The news lately has been full of suggestions that major changes are coming to the federally-reinsured crop insurance program. If the proposed cuts make it through Congress, federal support for the program will be reduced by around 36%. Needless to say, the reaction from the agribusiness world has not been particularly positive.
Whether or not major agricultural budget cuts come to fruition, one thing is reliable – when the insurance company gets cut, producers tend to be the ones who bleed. It’s been suggested that the crop insurance program will be changed to cap premium subsidies at $40,000 and to institute means testing. Means testing, in particular, has long been a refrain for politicians putting the crop insurance program on the budgetary chopping block.
In effect, farmers would be punished for success in growing their operations. Even though the trend of the last century has been towards rural population decline, even though economies of scale can make the difference between prosperity and poverty, and even though a farmer’s eyes invariably light up when he hears that the 40 next door might be going up for sale, the pressure will be on to cut coverage options for larger operations.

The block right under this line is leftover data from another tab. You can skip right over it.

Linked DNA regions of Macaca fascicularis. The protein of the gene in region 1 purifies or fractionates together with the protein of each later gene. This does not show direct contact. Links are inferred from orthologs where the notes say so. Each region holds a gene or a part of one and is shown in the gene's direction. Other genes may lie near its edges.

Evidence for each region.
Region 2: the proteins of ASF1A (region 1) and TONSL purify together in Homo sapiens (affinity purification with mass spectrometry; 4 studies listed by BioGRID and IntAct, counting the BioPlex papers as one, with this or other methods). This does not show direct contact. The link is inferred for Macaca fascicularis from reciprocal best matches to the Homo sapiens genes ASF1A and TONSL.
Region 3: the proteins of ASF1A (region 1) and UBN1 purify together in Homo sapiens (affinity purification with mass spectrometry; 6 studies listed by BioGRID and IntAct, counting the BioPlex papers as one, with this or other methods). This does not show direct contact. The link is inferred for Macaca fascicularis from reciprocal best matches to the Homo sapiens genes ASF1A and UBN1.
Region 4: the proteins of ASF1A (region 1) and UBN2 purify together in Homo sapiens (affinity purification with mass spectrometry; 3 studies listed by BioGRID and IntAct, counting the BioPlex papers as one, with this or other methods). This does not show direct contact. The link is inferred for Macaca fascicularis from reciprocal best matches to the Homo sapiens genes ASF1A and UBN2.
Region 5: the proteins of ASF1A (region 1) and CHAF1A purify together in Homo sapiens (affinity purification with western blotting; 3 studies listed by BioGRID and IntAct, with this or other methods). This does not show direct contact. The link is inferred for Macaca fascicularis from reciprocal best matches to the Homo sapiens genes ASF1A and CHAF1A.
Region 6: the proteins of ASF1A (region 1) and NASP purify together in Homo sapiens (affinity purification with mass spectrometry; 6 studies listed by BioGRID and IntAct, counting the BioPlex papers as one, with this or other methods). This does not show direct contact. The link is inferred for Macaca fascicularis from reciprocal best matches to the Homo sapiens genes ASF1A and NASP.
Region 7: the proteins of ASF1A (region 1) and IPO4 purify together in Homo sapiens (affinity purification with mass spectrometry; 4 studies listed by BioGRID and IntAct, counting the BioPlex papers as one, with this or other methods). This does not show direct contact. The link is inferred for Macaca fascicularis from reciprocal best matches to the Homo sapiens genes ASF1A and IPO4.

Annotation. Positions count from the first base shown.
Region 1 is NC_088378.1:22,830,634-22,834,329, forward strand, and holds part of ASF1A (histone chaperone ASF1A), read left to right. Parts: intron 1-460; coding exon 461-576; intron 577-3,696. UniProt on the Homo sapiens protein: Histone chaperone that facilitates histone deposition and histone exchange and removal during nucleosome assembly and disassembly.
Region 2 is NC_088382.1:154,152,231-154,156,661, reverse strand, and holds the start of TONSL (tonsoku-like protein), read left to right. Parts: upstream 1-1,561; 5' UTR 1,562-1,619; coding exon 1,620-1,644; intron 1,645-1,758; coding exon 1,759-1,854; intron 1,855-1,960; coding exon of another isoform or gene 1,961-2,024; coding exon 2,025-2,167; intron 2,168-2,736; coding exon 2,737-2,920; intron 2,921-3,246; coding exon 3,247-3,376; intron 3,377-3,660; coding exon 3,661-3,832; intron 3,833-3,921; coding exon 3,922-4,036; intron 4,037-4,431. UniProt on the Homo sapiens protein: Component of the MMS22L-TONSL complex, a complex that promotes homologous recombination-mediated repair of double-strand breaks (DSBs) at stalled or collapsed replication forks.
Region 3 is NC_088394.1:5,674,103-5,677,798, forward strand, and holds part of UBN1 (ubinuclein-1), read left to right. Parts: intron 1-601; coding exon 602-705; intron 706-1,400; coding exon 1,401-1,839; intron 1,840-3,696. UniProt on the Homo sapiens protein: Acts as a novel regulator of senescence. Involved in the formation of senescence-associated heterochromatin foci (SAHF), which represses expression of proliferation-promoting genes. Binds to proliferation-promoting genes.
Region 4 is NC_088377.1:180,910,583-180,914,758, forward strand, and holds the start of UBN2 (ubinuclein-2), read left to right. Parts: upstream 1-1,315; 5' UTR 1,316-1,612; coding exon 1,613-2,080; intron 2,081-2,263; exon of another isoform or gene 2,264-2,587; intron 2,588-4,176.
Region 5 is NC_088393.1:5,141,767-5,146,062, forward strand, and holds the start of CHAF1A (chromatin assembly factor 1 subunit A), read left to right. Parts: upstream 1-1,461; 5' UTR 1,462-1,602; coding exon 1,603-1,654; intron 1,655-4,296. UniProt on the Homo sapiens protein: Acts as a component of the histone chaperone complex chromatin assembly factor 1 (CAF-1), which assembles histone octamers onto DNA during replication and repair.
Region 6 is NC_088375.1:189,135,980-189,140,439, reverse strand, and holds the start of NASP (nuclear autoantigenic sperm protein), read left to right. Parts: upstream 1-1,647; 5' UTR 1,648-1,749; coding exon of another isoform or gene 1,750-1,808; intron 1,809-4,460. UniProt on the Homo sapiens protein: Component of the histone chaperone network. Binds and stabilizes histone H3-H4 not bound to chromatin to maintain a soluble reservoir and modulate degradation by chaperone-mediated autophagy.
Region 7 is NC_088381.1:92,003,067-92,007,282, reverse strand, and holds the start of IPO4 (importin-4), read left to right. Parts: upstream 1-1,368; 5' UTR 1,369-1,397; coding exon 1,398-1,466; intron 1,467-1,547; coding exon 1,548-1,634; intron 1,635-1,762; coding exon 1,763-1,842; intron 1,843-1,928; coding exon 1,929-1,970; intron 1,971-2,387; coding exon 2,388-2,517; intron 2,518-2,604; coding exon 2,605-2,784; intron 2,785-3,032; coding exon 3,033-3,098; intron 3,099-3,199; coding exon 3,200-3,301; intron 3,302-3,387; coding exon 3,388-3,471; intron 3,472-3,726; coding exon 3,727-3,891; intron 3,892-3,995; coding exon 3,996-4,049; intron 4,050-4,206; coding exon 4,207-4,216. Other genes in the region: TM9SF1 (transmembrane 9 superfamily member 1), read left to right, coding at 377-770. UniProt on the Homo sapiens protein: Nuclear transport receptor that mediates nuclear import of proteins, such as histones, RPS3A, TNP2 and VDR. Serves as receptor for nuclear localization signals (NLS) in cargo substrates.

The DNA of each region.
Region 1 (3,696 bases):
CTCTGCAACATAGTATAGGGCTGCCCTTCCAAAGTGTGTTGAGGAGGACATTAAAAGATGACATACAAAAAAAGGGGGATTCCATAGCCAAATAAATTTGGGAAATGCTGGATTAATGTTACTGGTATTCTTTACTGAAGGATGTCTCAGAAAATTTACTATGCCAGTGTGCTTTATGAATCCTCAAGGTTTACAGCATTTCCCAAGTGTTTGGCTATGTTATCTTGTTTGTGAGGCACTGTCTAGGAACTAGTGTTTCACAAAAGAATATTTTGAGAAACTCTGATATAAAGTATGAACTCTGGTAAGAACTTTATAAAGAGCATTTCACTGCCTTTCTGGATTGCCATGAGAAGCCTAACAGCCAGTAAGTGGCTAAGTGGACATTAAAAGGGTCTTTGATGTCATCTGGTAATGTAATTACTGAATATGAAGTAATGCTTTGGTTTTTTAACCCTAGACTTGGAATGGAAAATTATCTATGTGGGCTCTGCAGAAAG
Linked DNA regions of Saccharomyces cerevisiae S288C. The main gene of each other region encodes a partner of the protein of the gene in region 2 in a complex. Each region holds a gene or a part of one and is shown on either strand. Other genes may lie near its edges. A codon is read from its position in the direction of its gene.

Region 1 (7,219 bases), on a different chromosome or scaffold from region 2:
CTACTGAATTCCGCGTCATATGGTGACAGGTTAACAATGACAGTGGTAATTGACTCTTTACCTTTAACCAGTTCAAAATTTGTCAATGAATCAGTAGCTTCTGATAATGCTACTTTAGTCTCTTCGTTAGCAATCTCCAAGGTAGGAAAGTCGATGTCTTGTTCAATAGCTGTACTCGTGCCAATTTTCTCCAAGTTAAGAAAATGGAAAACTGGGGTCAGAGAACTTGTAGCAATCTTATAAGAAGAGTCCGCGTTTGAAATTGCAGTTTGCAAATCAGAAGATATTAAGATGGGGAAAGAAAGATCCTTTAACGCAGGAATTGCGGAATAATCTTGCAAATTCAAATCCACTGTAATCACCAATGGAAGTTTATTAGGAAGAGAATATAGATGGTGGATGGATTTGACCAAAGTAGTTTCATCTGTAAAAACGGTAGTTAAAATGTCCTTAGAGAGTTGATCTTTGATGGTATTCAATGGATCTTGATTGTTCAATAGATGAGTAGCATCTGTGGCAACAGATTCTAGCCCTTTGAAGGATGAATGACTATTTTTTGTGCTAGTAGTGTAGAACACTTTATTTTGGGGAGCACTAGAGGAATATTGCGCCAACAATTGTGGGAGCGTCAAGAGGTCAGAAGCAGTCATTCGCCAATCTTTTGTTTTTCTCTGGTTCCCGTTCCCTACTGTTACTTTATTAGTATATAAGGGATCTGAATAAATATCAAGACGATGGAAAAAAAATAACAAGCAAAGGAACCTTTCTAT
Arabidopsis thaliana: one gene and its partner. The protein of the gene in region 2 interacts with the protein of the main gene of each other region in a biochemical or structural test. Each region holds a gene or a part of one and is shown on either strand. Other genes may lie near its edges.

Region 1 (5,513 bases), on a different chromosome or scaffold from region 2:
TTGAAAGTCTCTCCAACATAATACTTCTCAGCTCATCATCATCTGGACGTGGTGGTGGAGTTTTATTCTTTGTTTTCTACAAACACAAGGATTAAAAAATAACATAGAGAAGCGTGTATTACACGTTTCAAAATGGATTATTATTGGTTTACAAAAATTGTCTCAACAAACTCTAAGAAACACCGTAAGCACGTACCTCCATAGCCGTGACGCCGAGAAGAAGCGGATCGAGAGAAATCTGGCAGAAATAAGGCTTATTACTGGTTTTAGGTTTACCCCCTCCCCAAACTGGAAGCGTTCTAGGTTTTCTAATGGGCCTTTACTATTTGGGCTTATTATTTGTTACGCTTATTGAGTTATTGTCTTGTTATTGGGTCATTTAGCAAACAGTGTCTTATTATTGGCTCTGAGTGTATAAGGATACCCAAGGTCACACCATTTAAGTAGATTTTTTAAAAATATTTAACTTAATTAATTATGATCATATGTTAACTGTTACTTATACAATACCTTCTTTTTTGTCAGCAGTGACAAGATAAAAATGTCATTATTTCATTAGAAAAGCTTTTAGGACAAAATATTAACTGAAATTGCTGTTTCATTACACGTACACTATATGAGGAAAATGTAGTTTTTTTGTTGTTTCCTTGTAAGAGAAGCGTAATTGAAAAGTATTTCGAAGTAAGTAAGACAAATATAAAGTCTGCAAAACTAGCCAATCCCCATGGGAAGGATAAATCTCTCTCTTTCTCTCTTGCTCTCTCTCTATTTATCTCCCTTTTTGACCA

Farmers know that the business of agriculture is a variable one, prone to cycles of boom and bust. The politics of agriculture are no exception. If you bet the farm on having good weather, $8/bushel corn, or an insurance company that pays claims without any pushback, the consequences can be dire.
In crop insurance, as in the rest of life, you have to fight for the things you want. You fight to protect the financial integrity of the program through civic engagement, both individually and through farmers’ advocacy groups. You fight for your own crop insurance claim, and the continuation of your own farming operation, by keeping good records, by cultivating strong relationships with your agent and your adjuster, and by seeking legal advice sooner rather than later when you’re in a high risk situation.